We’d love to know your “why.” Let us know and we’ll add your voice to this document!

Cartoon person climbing stairs

Cultivating the relationship-driven library can help you and your library:

  1. Try more by doing new things
  2. Feel more by experiencing the joy of collaboration
  3. Connect more by integrating the library more deeply into the community
  4. Serve more by extending your reach

Learn more in the tabs below.


Who is this toolkit for?

This toolkit is designed to help librarians and others interested in working together to transform communities figure out:

    • What seeds (or ideas) make the most sense for your library and for your community
    • How to most effectively nurture these ideas through your expanding web of community relationships and partnerships
    • How to harvest your bounty by celebrating, documenting, and sharing the results of your efforts to cultivate the relationship-driven library
    • How to put your garden to rest by looking back at your journey, while also planning for next year through conversations with partners

In the image above a staff member of the Onslow County Public Library in North Carolina preps the soil for their garden.

The Milagros Tanega story

Milagros Tanega, librarian standing outside on a sunny day, holding a shovelWe believe in the power of storytelling. To introduce our model we want to share one of the stories we collected that succinctly puts all the pieces together. This is Milagros Tanega, branch manager of the Evelyn Meador Library, Harris County Public Library. Her story illustrates one of the central findings of this project – namely that innovation comes from library workers/leaders and community partners coming together to work together. This finding is illustrated below Milagros’s story in two images that you are free to use however you want.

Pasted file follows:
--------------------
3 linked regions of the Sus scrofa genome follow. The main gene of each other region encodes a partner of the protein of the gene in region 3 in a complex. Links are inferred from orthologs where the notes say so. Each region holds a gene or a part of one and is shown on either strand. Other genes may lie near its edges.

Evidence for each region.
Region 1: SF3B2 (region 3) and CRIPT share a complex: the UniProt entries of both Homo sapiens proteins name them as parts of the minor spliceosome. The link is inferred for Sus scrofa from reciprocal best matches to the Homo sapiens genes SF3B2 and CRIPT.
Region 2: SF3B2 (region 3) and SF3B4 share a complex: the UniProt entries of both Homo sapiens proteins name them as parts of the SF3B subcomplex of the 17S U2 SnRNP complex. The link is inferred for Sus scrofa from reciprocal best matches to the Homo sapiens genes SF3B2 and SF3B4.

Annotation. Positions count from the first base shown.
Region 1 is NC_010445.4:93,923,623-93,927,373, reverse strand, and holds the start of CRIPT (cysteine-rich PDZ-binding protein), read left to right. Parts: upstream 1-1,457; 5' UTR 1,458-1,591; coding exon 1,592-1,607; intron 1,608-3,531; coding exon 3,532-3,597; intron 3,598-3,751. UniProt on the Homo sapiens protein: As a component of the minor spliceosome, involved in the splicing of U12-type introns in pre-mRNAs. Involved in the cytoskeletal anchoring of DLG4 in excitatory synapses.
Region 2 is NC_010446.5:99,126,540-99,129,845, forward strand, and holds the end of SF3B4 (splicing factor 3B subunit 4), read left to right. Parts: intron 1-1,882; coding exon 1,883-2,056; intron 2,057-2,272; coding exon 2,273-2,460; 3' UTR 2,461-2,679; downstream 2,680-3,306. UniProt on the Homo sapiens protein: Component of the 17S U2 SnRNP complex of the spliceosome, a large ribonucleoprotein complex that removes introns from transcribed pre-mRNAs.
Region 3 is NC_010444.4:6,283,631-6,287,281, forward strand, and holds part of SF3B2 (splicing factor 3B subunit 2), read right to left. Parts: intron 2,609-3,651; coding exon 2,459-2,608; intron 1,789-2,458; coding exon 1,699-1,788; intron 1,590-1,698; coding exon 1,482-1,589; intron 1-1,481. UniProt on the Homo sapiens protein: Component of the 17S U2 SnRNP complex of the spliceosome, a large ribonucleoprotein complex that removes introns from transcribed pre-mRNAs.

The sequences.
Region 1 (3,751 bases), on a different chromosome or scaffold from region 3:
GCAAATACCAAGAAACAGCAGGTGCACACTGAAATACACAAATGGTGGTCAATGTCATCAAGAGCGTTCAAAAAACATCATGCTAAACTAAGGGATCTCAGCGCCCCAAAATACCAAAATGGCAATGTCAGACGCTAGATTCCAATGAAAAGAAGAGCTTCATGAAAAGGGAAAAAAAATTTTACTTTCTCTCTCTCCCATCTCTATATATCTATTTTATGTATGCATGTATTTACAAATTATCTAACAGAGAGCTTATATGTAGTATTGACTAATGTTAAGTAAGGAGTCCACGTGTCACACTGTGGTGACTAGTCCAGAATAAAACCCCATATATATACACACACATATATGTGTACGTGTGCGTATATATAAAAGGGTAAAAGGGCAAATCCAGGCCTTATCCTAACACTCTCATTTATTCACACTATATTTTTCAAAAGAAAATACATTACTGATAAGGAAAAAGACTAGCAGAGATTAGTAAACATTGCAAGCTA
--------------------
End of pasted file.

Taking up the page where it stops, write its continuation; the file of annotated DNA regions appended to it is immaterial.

When she moved to Texas she wanted to bring new ideas about sustainability to her library. She thought that the library’s greenspace would be ideal for hosting a community garden. She also knew that such an initiative is not something she could do on her own.

She “planted the seed” by telling the community she wanted to be part of efforts to support sustainability in her community and specifically that she’d love to bring a community garden to her library.

Through the simple act of sharing her idea, Milagros got connected to the collaborators she needed to get the idea off the ground. At a Rotary meeting, Milagros shared her garden idea and in the audience with the City Manager.

Shortly thereafter, the city manager was approached by a non-profit interested in started a community garden. The city manager connected the non-profit with Milagros and they started work together.

Milagros then “nurtured the seedlings” by setting up a structure to move the idea towards reality. Library staff met regularly with the non-profit to go over all the details and logistics involved with starting a community garden, developed a business plan, and successfully applied for a small grant. As a county employee, Milagros navigated a lot of legal requirements while the non-profit took lead on the actual installation work. They started small with an herb garden so they wouldn’t get too overwhelmed with the work. With that success in hand, they expanded to a raised bed garden. And with that success in hand, they expanded to a fruit forest. And they didn’t stop there. They now have a lending library of garden supplies and even a StoryWalk (pictured here), along the way expanding their web of partnerships to include schools and many more

The expansion of the effort over time is a product of how Milagros and her partners “harvested their bounty.” They created videos and shared updates on the Friends of the Library webpage, got the attention of local media, and took full advantage of social media.

The same channels that Milagros used to plant the seed of the community garden she know used to harvest, or celebrate, her bounty.

Throughout the course of this saga, Milagros took time to “rest the garden and prepare” for next steps. It’s a marathon, not a sprint. They didn’t start expanding until they got a grant, and through the structure of their regular meetings Milagros and her non-profit partner created space to debrief, share, and take stock of where they were and where they wanted to get to.